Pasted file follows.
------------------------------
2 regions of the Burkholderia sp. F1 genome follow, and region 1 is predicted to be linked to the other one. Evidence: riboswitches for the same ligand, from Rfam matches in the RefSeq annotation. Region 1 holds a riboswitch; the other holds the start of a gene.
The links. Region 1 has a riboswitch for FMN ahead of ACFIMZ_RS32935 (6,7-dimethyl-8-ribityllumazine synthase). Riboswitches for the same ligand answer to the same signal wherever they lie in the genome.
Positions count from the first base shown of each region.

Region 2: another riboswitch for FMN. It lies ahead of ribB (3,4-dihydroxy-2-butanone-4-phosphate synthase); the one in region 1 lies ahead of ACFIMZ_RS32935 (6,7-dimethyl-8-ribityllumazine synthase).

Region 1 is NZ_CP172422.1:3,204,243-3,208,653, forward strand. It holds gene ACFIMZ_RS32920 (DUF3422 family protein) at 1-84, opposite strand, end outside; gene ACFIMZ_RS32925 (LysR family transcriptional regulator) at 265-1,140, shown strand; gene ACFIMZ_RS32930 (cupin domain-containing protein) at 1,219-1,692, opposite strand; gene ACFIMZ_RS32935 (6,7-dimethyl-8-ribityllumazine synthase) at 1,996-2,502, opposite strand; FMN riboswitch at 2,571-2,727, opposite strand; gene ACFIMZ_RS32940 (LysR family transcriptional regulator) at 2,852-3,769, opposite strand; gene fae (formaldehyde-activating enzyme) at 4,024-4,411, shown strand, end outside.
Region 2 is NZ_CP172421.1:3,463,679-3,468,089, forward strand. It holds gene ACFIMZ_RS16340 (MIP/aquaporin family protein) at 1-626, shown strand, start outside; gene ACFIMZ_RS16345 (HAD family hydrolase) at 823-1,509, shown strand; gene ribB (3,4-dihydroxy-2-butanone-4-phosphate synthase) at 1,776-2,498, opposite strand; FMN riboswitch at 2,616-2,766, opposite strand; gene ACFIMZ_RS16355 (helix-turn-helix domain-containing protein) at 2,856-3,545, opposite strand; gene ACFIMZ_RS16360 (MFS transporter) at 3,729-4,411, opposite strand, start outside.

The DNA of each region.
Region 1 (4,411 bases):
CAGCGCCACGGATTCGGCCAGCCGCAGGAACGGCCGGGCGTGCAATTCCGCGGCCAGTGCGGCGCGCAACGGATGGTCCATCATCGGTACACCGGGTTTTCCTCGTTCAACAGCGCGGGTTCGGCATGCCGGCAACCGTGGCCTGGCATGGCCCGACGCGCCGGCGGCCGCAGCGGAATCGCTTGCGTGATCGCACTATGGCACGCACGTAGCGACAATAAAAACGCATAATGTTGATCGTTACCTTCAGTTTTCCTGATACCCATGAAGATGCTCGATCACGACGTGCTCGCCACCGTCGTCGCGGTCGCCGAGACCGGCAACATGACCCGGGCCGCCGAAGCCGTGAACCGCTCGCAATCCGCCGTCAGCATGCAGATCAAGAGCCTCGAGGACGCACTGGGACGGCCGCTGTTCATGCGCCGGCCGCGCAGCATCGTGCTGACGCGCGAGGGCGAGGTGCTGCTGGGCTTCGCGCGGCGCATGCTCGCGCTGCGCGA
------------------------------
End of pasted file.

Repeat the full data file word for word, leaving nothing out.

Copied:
2 regions of the Burkholderia sp. F1 genome follow, and region 1 is predicted to be linked to the other one. Evidence: riboswitches for the same ligand, from Rfam matches in the RefSeq annotation. Region 1 holds a riboswitch; the other holds the start of a gene.
The links. Region 1 has a riboswitch for FMN ahead of ACFIMZ_RS32935 (6,7-dimethyl-8-ribityllumazine synthase). Riboswitches for the same ligand answer to the same signal wherever they lie in the genome.
Positions count from the first base shown of each region.

Region 2: another riboswitch for FMN. It lies ahead of ribB (3,4-dihydroxy-2-butanone-4-phosphate synthase); the one in region 1 lies ahead of ACFIMZ_RS32935 (6,7-dimethyl-8-ribityllumazine synthase).

Region 1 is NZ_CP172422.1:3,204,243-3,208,653, forward strand. It holds gene ACFIMZ_RS32920 (DUF3422 family protein) at 1-84, opposite strand, end outside; gene ACFIMZ_RS32925 (LysR family transcriptional regulator) at 265-1,140, shown strand; gene ACFIMZ_RS32930 (cupin domain-containing protein) at 1,219-1,692, opposite strand; gene ACFIMZ_RS32935 (6,7-dimethyl-8-ribityllumazine synthase) at 1,996-2,502, opposite strand; FMN riboswitch at 2,571-2,727, opposite strand; gene ACFIMZ_RS32940 (LysR family transcriptional regulator) at 2,852-3,769, opposite strand; gene fae (formaldehyde-activating enzyme) at 4,024-4,411, shown strand, end outside.
Region 2 is NZ_CP172421.1:3,463,679-3,468,089, forward strand. It holds gene ACFIMZ_RS16340 (MIP/aquaporin family protein) at 1-626, shown strand, start outside; gene ACFIMZ_RS16345 (HAD family hydrolase) at 823-1,509, shown strand; gene ribB (3,4-dihydroxy-2-butanone-4-phosphate synthase) at 1,776-2,498, opposite strand; FMN riboswitch at 2,616-2,766, opposite strand; gene ACFIMZ_RS16355 (helix-turn-helix domain-containing protein) at 2,856-3,545, opposite strand; gene ACFIMZ_RS16360 (MFS transporter) at 3,729-4,411, opposite strand, start outside.

The DNA of each region.
Region 1 (4,411 bases):
CAGCGCCACGGATTCGGCCAGCCGCAGGAACGGCCGGGCGTGCAATTCCGCGGCCAGTGCGGCGCGCAACGGATGGTCCATCATCGGTACACCGGGTTTTCCTCGTTCAACAGCGCGGGTTCGGCATGCCGGCAACCGTGGCCTGGCATGGCCCGACGCGCCGGCGGCCGCAGCGGAATCGCTTGCGTGATCGCACTATGGCACGCACGTAGCGACAATAAAAACGCATAATGTTGATCGTTACCTTCAGTTTTCCTGATACCCATGAAGATGCTCGATCACGACGTGCTCGCCACCGTCGTCGCGGTCGCCGAGACCGGCAACATGACCCGGGCCGCCGAAGCCGTGAACCGCTCGCAATCCGCCGTCAGCATGCAGATCAAGAGCCTCGAGGACGCACTGGGACGGCCGCTGTTCATGCGCCGGCCGCGCAGCATCGTGCTGACGCGCGAGGGCGAGGTGCTGCTGGGCTTCGCGCGGCGCATGCTCGCGCTGCGCGA